DAY 3 IN CAMP... SWEARING IN
[27TH OF NOVEMBER, 2015]
According to Timi, the best time to take your bath at camp is between 1am and 2am, before everyone else wakes up. Life in camp sha. Me wey be say if na my papa house I dey, two alarms no fit wake me. In fact, my mum does a good job trying to wake me every time. Don’t mind me. I’m not a spoilt brat, I’m just lucky to be the last born of the house so I enjoy all the freedom at home.
Back to the hostel. I found it hard to sleep at night so I usually woke up intermittently to check if my phones are still intact (laughs). Waking up around 2:00am was not really strange to me anymore. Upon getting up from bed, I took my bucket and went straight to the well to fetch water to bath. To my greatest surprise, the bathroom was already occupied by some corp members like myself who wanted to avoid the long queues at 4:00am. I still managed to escape through within few minutes of standing on the corridor.
I got back to my room, dressed up and went back to sleep, waiting for the bugle to sound at 4:35am. The useless bugle was blown few hours later and I felt like slapping the person in charge. The fear of getting punished by the soldiers forced me to speed up with my preparations. I put on my white knicker, carried my waist bag and phones, before heading to the parade ground.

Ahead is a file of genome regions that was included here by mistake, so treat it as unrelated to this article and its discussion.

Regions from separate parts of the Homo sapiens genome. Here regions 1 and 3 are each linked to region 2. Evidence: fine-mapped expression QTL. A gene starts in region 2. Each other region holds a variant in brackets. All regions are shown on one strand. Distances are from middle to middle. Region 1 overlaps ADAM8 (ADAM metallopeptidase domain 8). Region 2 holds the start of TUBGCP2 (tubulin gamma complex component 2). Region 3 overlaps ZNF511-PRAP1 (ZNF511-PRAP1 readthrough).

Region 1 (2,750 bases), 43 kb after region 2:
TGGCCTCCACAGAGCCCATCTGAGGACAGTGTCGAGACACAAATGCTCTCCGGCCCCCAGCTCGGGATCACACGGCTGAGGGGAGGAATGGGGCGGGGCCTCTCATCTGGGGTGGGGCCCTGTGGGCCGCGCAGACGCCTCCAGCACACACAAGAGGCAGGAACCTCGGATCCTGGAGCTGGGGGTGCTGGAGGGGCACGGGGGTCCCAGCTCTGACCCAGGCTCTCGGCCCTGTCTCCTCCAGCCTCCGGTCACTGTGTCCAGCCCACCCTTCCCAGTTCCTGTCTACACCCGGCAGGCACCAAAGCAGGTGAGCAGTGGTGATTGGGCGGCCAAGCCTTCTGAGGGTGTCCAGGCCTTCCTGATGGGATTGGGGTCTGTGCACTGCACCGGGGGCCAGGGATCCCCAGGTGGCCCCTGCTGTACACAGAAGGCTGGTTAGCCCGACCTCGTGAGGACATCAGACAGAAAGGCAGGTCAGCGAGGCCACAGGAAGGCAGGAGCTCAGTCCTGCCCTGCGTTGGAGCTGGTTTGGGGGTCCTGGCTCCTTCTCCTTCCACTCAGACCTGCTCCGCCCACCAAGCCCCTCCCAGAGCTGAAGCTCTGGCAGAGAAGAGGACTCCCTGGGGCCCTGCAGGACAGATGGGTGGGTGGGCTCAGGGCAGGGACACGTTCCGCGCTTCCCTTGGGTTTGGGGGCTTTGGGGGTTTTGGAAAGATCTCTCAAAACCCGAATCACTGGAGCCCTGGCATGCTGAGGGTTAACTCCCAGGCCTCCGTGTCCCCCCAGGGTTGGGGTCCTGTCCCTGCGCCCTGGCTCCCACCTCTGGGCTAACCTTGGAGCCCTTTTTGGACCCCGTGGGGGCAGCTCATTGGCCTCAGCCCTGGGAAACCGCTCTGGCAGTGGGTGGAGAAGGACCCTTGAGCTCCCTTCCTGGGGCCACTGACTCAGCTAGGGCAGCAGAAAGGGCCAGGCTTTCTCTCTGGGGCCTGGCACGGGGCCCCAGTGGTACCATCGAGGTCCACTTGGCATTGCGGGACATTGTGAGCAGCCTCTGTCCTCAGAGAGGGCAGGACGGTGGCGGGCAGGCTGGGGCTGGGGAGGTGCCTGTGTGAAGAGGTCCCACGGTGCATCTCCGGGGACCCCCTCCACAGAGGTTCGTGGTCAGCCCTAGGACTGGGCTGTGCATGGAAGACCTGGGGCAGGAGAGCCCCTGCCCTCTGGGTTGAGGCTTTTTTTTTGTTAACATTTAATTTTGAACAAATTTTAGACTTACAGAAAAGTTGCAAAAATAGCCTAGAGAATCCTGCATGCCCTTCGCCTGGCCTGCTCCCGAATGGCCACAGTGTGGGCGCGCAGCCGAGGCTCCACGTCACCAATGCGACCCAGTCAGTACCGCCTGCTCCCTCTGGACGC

The weather was so cold but we just had to obey the clarion’s call. By 4:50am, we had already lined up according to our respective platoons. Sooner than anticipated, the camp director came out with some soldiers and a ‘man o war’. Everyone felt cold and I must confess that my teeth were hitting each other. We recited the national anthem, the pledge and the NYSC anthem. We shook off the cold gradually as the training intensified.
A ‘man o war’ official took over the training session. We sang different songs and joked along the line, to the extent of lifting up one of the soldiers in the process. The whole parade ground scattered at the view of that.
After the drills and exercise, the ‘man o war’ handed us over to our platoon commander. At exactly 8:30am, we were released for breakfast.
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